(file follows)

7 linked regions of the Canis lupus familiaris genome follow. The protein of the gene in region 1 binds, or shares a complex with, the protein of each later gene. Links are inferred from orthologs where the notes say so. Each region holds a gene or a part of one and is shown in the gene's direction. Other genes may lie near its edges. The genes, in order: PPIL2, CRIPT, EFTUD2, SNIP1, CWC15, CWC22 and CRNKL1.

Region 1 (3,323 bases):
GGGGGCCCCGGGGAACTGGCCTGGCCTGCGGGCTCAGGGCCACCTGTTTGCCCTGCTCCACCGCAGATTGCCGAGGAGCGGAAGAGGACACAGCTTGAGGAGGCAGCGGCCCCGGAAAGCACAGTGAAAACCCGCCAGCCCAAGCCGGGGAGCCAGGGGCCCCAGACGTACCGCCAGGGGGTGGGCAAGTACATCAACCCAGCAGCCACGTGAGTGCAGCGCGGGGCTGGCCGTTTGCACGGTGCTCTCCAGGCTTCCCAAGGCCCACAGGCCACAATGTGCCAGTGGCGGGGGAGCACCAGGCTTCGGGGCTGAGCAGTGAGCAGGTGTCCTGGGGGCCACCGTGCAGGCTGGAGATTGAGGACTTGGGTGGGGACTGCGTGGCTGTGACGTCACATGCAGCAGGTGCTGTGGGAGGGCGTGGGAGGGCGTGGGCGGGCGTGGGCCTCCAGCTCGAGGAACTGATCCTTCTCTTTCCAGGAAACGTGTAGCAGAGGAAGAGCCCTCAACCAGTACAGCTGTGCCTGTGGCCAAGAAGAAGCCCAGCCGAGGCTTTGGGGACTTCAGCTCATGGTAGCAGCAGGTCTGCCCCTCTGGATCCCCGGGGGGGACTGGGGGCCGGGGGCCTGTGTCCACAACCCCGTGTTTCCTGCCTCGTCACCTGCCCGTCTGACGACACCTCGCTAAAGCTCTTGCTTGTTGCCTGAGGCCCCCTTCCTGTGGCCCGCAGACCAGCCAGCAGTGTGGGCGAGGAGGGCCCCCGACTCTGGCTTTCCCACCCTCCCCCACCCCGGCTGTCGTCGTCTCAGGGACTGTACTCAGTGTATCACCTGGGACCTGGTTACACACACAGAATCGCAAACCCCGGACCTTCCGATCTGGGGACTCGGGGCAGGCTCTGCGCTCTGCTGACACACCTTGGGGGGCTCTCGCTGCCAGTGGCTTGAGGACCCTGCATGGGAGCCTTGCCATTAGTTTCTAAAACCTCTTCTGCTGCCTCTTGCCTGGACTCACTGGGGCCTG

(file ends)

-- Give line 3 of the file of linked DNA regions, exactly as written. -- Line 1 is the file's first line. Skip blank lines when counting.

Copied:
GGGGGCCCCGGGGAACTGGCCTGGCCTGCGGGCTCAGGGCCACCTGTTTGCCCTGCTCCACCGCAGATTGCCGAGGAGCGGAAGAGGACACAGCTTGAGGAGGCAGCGGCCCCGGAAAGCACAGTGAAAACCCGCCAGCCCAAGCCGGGGAGCCAGGGGCCCCAGACGTACCGCCAGGGGGTGGGCAAGTACATCAACCCAGCAGCCACGTGAGTGCAGCGCGGGGCTGGCCGTTTGCACGGTGCTCTCCAGGCTTCCCAAGGCCCACAGGCCACAATGTGCCAGTGGCGGGGGAGCACCAGGCTTCGGGGCTGAGCAGTGAGCAGGTGTCCTGGGGGCCACCGTGCAGGCTGGAGATTGAGGACTTGGGTGGGGACTGCGTGGCTGTGACGTCACATGCAGCAGGTGCTGTGGGAGGGCGTGGGAGGGCGTGGGCGGGCGTGGGCCTCCAGCTCGAGGAACTGATCCTTCTCTTTCCAGGAAACGTGTAGCAGAGGAAGAGCCCTCAACCAGTACAGCTGTGCCTGTGGCCAAGAAGAAGCCCAGCCGAGGCTTTGGGGACTTCAGCTCATGGTAGCAGCAGGTCTGCCCCTCTGGATCCCCGGGGGGGACTGGGGGCCGGGGGCCTGTGTCCACAACCCCGTGTTTCCTGCCTCGTCACCTGCCCGTCTGACGACACCTCGCTAAAGCTCTTGCTTGTTGCCTGAGGCCCCCTTCCTGTGGCCCGCAGACCAGCCAGCAGTGTGGGCGAGGAGGGCCCCCGACTCTGGCTTTCCCACCCTCCCCCACCCCGGCTGTCGTCGTCTCAGGGACTGTACTCAGTGTATCACCTGGGACCTGGTTACACACACAGAATCGCAAACCCCGGACCTTCCGATCTGGGGACTCGGGGCAGGCTCTGCGCTCTGCTGACACACCTTGGGGGGCTCTCGCTGCCAGTGGCTTGAGGACCCTGCATGGGAGCCTTGCCATTAGTTTCTAAAACCTCTTCTGCTGCCTCTTGCCTGGACTCACTGGGGCCTG